UNITED NATIONS (AP) — The United Nations wants upcoming talks in Geneva between the Syrian government and rebel groups to be a success and this means focusing on core issues including a transitional government, Secretary-General Antonio Guterres said Wednesday.
The U.N. chief told reporters that countries should concentrate all their efforts on the June 2012 communique approved by key nations in Geneva and a Security Council resolution adopted on Dec. 31 that again endorsed its roadmap to peace in the war-ravaged country.
The Geneva communique calls for a transitional government in Syria with full executive powers "on the basis of mutual consent" and outlines steps leading to the drafting of a new constitution and elections.
The future of Syria's President Bashar Assad has been a stumbling block in previous talks, with opposition groups insisting he must go. Guterres was responding to a question on whether the United Nations supports a transitional government or a government of national unity, which would leave Assad in power.
The secretary-general said "this is a long process of negotiation that is starting now and I hope will be concluded positively for the Syrian people."
"What we need is to concentrate all our efforts in line with (the) Security Council resolution and Geneva communique to make Geneva a success," he said.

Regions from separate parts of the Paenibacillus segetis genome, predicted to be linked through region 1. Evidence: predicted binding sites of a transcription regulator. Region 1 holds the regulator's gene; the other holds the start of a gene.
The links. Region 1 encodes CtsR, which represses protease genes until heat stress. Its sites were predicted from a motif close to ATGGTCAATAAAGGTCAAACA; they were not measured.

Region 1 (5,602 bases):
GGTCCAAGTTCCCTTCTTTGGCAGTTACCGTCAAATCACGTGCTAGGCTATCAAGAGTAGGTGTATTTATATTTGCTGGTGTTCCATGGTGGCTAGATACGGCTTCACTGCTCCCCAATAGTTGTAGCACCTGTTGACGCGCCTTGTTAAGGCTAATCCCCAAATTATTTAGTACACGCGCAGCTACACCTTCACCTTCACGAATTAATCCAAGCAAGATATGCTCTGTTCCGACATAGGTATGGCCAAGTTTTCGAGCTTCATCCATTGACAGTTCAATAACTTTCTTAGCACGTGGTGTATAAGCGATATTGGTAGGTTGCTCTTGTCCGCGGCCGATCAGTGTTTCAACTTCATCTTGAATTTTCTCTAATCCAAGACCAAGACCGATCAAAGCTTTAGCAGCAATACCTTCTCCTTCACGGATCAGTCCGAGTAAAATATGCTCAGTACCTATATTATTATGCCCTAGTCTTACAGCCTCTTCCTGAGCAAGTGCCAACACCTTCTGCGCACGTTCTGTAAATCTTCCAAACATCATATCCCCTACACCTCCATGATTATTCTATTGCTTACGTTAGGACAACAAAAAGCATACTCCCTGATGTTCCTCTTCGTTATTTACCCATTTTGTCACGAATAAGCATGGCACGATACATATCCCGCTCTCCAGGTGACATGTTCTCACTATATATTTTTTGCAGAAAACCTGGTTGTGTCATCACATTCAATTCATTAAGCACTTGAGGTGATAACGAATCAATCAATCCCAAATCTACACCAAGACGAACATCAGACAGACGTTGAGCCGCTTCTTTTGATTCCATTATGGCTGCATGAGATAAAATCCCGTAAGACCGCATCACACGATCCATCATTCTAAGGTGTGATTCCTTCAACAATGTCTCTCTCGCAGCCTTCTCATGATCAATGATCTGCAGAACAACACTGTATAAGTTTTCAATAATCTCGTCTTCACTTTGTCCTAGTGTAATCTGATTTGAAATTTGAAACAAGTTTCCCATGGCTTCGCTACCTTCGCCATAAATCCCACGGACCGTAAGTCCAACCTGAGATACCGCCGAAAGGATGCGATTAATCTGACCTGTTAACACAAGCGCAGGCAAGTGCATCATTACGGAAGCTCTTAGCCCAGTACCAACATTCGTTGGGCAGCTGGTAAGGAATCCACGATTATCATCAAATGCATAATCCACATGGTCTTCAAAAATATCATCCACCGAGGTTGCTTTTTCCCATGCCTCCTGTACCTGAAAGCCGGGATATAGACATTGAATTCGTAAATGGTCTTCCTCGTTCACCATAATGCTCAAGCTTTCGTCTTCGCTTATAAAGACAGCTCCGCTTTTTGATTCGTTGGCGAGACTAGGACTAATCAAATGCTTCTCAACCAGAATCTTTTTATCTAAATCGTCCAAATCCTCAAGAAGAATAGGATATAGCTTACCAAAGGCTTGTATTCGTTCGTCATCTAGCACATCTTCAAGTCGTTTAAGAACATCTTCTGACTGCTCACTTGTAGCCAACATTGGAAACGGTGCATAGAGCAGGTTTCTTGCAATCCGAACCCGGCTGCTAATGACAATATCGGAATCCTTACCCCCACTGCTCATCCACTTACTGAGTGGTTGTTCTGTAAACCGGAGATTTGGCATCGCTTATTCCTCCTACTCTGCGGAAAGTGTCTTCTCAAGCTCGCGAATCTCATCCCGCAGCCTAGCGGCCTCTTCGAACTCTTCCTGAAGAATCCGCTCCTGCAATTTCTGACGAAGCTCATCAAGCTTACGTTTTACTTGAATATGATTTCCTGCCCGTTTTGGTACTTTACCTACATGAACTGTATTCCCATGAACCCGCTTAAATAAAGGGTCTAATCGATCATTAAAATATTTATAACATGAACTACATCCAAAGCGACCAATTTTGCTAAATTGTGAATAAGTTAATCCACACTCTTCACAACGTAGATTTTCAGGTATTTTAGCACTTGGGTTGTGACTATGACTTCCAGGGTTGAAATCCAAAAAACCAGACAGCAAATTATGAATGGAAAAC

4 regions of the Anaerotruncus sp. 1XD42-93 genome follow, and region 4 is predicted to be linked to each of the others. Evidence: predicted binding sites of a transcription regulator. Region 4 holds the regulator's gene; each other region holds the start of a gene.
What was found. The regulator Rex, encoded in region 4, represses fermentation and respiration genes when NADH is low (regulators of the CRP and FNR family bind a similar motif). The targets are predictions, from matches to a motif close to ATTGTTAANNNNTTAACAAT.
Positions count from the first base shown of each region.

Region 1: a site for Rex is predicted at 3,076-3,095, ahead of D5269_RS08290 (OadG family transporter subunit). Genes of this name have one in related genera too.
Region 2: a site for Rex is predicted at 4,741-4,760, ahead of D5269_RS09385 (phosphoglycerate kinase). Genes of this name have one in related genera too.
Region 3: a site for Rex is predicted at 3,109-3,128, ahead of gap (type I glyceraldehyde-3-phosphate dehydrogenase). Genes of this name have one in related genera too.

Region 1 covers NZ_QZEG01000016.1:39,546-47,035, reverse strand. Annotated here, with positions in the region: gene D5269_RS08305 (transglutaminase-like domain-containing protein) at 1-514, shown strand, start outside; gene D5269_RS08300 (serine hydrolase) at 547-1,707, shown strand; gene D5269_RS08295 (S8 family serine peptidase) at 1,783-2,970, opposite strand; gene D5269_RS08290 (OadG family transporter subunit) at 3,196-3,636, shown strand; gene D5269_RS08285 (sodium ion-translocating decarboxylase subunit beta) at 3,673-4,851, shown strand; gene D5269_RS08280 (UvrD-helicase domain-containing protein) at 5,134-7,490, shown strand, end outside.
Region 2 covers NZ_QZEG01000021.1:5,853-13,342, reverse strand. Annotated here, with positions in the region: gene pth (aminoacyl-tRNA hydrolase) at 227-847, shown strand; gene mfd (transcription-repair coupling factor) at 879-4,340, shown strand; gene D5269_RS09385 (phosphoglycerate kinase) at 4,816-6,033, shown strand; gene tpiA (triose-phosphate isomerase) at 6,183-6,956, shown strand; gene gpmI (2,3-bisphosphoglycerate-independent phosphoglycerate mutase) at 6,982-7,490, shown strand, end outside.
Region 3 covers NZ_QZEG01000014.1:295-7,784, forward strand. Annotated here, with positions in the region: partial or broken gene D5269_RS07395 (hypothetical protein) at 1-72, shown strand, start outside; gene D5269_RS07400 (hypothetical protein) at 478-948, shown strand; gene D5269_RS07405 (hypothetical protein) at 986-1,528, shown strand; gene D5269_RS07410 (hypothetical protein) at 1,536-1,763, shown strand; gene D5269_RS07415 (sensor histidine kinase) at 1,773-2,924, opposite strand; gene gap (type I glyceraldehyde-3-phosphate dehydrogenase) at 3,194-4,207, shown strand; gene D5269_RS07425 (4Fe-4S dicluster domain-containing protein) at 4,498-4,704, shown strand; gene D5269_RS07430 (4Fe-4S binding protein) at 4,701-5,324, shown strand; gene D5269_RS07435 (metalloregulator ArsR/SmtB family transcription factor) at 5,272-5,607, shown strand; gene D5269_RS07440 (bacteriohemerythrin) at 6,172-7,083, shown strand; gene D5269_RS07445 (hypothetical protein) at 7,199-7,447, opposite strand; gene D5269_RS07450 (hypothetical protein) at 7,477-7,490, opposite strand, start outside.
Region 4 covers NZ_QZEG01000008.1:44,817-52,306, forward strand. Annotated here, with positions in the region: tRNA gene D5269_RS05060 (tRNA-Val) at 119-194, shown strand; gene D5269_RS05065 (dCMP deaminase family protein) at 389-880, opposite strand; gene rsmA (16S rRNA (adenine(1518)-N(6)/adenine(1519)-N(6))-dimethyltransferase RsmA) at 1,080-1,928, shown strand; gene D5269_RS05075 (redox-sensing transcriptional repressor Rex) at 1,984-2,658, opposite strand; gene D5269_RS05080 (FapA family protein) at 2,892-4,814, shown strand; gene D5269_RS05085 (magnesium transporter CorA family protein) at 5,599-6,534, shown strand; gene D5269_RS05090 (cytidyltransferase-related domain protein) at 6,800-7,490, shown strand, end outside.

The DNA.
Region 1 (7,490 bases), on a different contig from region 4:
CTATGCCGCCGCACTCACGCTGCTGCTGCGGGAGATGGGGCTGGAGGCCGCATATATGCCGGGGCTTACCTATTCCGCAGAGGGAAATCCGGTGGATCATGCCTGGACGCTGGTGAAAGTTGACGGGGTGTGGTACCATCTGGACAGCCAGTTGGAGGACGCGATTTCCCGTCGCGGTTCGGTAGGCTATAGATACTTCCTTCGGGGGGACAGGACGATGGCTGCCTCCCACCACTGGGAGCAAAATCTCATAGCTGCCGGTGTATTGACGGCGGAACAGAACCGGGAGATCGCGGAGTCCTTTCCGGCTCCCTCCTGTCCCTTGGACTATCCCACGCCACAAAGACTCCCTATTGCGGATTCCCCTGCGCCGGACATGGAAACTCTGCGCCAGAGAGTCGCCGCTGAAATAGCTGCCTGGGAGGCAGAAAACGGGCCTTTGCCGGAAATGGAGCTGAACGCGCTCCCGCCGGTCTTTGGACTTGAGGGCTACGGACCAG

U.N. special envoy Staffan de Mistura, who will oversee the U.N.-sponsored talks, announced Tuesday they have been postponed from Feb. 8 to Feb. 20 to try to solidify the Dec. 30 cease-fire agreement that is broadly working "quite effectively."
The delay will also give the government a chance "to become seriously engaged in concessions" and the opposition time to unify its delegation, he said.
De Mistura said invitations will be issued around Feb. 8 and if the opposition isn't united by that date he will select the delegation and ensure that it is as inclusive as possible, including women which has not previously been the case.
Guterres said this possibility was given to de Mistura by the Security Council when asked about strong criticism from the main opposition High Negotiations Committee to a possible U.N.-appointed delegation.
"What we want is the success of the Geneva conference, and the success of the Geneva conference implies that there is a meaningful representation of the Syrian opposition in Geneva, and we will do everything to make sure that that happens," he said.
The Syrian war has by most estimates killed more than 400,000 people since March 2011 and displaced more than half the country's population.
Guterres expressed hope that President Donald Trump's ban on refugees entering the United States will be short and that Syrians won't be excluded when it's lifted because they currently "have the most dramatic needs in the world."
He said the U.S. bans on travel and refugee resettlement violate "our basic principles" and are not an effective way to stop would-be terrorists.